Pirates of the Caribbean Dead Men Tell No Tales
Directors – Joachim Rønning and Espen Sandberg
Cast – Johnny Depp, Javier Bardem, Geoffrey Rush, Brenton Thwaites, Kaya Scodelario
The Pirates of the Caribbean franchise, now five films deep into what can only be described as a flood of diminishing returns, is a lot like breakfast cereal. As far as metaphors go, there is perhaps another out there more suited to the themes of this series, something along the lines of thievery, or greed, but breakfast cereal, as colourful and worthless as the cardboard box it comes packed in, is the most efficient one I could find.
Every new film in this series – which was once (just once though) quite the breath of fresh air – has shown a substantial dip in quality from the one before. Pirates of the Caribbean: Salazar’s Revenge (also known as Dead Men Tell No Tales) achieves what I always felt was impossible – it’s denser than At World’s End, has more spinning wheels and moving parts than Dead Man’s Chest, and is – unbelievably – a step down from the already quite unwatchable On Stranger Tides.
Honestly, there has only ever been one film in the Pirates franchise that has been worth the two hours plus it takes to watch one of them – and that was the first one, The Curse of the Black Pearl. It offered a fresh take on the swashbuckler genre, gave star Johnny Depp another excuse to dress up, and also – and I bet you’d forgotten this – earned him an Oscar nomination.
This time, they’ve made his character sort of like Han Solo from Star Wars: The Force Awakens. He has become somewhat of a legend – a tale, if you will – passed down from generation to generation, from father to son. And speaking of fathers and their children, two new characters are introduced in this movie. Both have notable parentage. They’ve got a bit of a theme going on, you see.
Like Rey and Finn from The Force Awakens, they set out on an adventure to seek Jack Sparrow, but unlike Han Solo (who turned out exactly as the kids had hoped), Captain Jack is still the same dirty drunk who runs around flapping his arms, slurs his speech, and demands money whenever the opportunity presents itself – and also when it doesn’t. In one scene, when he is rescued by his crew moments before being guillotined (he chose it over hanging or a firing squad because it sounds French), he talks them into paying him a fee.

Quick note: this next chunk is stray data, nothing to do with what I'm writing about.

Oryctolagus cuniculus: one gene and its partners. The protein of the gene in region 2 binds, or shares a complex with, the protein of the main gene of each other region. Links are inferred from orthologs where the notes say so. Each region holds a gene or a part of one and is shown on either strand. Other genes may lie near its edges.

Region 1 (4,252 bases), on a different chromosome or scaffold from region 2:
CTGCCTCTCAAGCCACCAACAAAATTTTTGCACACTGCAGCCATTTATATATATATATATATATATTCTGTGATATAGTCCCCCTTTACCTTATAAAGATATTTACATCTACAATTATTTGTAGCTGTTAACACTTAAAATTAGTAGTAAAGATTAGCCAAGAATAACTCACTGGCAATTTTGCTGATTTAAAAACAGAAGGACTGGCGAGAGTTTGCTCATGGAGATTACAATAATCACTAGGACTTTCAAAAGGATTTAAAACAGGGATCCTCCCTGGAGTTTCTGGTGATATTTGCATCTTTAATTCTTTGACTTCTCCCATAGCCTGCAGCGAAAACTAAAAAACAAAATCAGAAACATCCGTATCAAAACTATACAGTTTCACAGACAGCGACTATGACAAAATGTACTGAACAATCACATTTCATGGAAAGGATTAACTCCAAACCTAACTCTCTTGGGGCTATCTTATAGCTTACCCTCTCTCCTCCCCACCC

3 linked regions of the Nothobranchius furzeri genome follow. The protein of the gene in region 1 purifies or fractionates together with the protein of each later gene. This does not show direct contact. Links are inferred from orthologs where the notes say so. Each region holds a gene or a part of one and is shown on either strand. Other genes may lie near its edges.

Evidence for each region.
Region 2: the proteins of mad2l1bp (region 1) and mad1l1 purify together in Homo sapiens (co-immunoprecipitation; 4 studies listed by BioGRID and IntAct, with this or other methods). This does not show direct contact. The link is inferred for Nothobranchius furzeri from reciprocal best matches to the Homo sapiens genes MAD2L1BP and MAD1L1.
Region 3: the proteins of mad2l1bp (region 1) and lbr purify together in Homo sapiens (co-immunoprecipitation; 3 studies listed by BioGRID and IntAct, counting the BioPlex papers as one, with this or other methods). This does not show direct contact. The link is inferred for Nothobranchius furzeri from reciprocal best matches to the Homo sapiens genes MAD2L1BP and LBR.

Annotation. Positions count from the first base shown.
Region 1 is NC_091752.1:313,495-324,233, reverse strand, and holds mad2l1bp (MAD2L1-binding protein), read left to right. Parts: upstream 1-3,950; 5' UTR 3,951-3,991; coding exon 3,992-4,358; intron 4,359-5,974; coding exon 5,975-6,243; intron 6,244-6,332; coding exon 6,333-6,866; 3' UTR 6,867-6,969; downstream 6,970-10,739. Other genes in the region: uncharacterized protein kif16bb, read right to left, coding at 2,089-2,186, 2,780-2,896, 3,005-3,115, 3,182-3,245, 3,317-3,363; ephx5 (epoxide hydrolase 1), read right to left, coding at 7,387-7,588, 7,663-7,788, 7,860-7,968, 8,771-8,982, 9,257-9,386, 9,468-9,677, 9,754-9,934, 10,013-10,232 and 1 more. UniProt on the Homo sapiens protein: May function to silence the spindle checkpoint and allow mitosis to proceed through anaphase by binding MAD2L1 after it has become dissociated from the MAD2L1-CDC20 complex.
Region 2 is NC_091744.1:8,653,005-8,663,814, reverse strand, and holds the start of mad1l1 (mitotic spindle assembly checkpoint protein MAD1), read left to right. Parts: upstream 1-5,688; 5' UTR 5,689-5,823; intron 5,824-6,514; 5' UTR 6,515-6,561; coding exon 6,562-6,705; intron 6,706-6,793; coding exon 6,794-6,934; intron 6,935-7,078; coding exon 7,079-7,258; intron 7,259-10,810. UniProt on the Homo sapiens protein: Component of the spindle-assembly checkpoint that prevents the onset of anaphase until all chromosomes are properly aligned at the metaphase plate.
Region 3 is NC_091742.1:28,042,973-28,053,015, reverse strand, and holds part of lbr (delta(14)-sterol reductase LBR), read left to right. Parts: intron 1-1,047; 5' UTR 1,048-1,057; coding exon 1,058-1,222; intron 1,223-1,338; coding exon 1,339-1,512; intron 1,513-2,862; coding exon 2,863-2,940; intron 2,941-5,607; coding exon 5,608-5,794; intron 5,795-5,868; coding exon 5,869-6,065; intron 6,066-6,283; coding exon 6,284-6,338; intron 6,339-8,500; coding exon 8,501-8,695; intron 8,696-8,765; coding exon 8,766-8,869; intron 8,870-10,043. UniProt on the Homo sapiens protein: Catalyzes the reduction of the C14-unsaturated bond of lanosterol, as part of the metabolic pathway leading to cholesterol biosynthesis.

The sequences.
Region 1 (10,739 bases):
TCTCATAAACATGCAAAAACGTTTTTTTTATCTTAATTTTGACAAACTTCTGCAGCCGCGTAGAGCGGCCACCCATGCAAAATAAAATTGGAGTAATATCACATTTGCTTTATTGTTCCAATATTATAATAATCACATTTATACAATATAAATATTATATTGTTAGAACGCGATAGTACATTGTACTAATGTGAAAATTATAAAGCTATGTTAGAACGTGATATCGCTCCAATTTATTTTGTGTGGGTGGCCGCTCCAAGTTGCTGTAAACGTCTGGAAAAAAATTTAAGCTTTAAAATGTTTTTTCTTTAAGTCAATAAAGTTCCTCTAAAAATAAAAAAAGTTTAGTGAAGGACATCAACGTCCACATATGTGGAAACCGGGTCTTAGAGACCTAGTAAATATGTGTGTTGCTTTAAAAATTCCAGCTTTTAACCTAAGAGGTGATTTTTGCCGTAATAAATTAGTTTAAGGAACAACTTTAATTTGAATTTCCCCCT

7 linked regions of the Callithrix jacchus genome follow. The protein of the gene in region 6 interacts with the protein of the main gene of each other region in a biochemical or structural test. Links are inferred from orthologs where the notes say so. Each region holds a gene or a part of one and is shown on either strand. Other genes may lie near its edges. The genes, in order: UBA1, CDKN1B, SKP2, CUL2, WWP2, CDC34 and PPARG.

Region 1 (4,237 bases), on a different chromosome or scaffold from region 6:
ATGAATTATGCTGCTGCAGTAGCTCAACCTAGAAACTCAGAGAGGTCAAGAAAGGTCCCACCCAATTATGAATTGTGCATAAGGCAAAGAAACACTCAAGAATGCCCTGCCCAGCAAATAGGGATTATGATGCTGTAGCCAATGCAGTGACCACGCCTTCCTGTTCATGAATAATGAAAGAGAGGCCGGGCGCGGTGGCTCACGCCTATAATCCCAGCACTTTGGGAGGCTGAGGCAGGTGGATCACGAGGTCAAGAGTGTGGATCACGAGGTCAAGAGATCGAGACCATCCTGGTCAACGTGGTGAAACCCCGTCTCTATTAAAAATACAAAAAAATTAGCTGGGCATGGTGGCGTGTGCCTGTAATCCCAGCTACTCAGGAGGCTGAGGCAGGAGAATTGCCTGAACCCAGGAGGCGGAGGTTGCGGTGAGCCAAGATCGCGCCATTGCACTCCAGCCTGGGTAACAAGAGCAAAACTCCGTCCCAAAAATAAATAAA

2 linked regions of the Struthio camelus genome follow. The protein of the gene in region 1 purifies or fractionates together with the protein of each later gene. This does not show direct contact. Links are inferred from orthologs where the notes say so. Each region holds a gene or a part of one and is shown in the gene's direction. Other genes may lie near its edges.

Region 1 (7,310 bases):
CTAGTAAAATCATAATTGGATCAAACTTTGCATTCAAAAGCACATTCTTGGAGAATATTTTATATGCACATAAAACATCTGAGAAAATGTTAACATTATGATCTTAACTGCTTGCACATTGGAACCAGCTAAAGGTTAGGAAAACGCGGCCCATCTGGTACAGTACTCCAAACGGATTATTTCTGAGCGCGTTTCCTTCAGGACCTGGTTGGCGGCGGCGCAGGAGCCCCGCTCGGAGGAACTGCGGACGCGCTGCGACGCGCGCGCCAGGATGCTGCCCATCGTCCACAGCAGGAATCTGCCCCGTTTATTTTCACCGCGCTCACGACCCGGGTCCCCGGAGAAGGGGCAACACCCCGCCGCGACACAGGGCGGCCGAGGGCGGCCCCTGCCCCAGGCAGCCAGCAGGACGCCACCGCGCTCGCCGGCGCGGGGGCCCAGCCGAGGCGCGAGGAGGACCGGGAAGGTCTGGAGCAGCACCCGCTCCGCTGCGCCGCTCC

But all things considered, there is still an unmistakable thrill in watching Depp play Jack Sparrow, at least in the few moments in which he is given something worthwhile to do – which don’t come nearly as often as you’d like. What it does have however, is a remarkable villain. Granted, when you hire Javier Bardem to play the bad guy in your film, you’re placing a winning bet, and, if recent history is any indication, perhaps an even stronger one than having Johnny Depp play the lead.
But Captain Salazar is, like his No Country for Old Men character Anton Chigurh, or his Bond villain Silva, a worthy entry into the Bardem rogues’ gallery. He is slimy, menacing, grotesque, and leaves a creepy looming presence in the film. He also has the more sinister modus operandi of any Pirates villain yet: He always leaves one man alive after shredding an entire ship’s crew – so that the man can live to tell his tale. Also because, Dead Men Tell No Tales, get it?
But sadly – although I wonder if anyone will be disappointed in this film (the emotion you’re looking for is a potent mix of anger and apathy) – Pirates 5 is sort of like a greatest hits compilation of the series’ worst trends. For one, it’s utterly unfathomable. At any given point in the film, there are not one, not two, not even three, but four McGuffins our characters are chasing after. A McGuffin, for those of you who don’t know, is defined as an object or device that serves only as a trigger for the plot. In Pirates 5, it takes the form of Poseidon’s trident, a compass, an island that mirrors the map of the sky, a real map, and a diary that cannot be read by men.
And under the direction of franchise newcomers Joachim Rønning and Espen Sandberg, the film can’t juggle its overblown, messy plotlines. It loses that sense of unhinged fun original director Gore Verbinski brought to the series. In fact, Rønning and Sandberg’s being chosen to direct this solidifies one of the most irritatingly narrow-minded Hollywood trends ever. They pick the most superficial aspect of an up-and-coming director’s breakout movie, and chuck around $200 million at their face and command them to make a blockbuster. Jose Padilha made a cop movie in Brazil, and was subsequently chosen to direct the RoboCop reboot. Gareth Edwards made a micro-budget movie called Monsters, and his follow up was Godzilla. In 2012, Rønning and Sandberg made Kon-Tiki, a movie about a sea expedition which featured prominently, a ship. Boom.
Thus, Pirates of the Caribben: Salazar’s Revenge, a film that feels twice as long as it really is, and roughly five times as boring. It’s the sort of film that, when confronted with the challenge to be creative, chooses to have its characters topple over for laughs instead. In the end, it drowns in a typhoon of CGI action, which, as far as death by drowning goes, is perhaps the most painful way for this series to have floated away. But there you have it.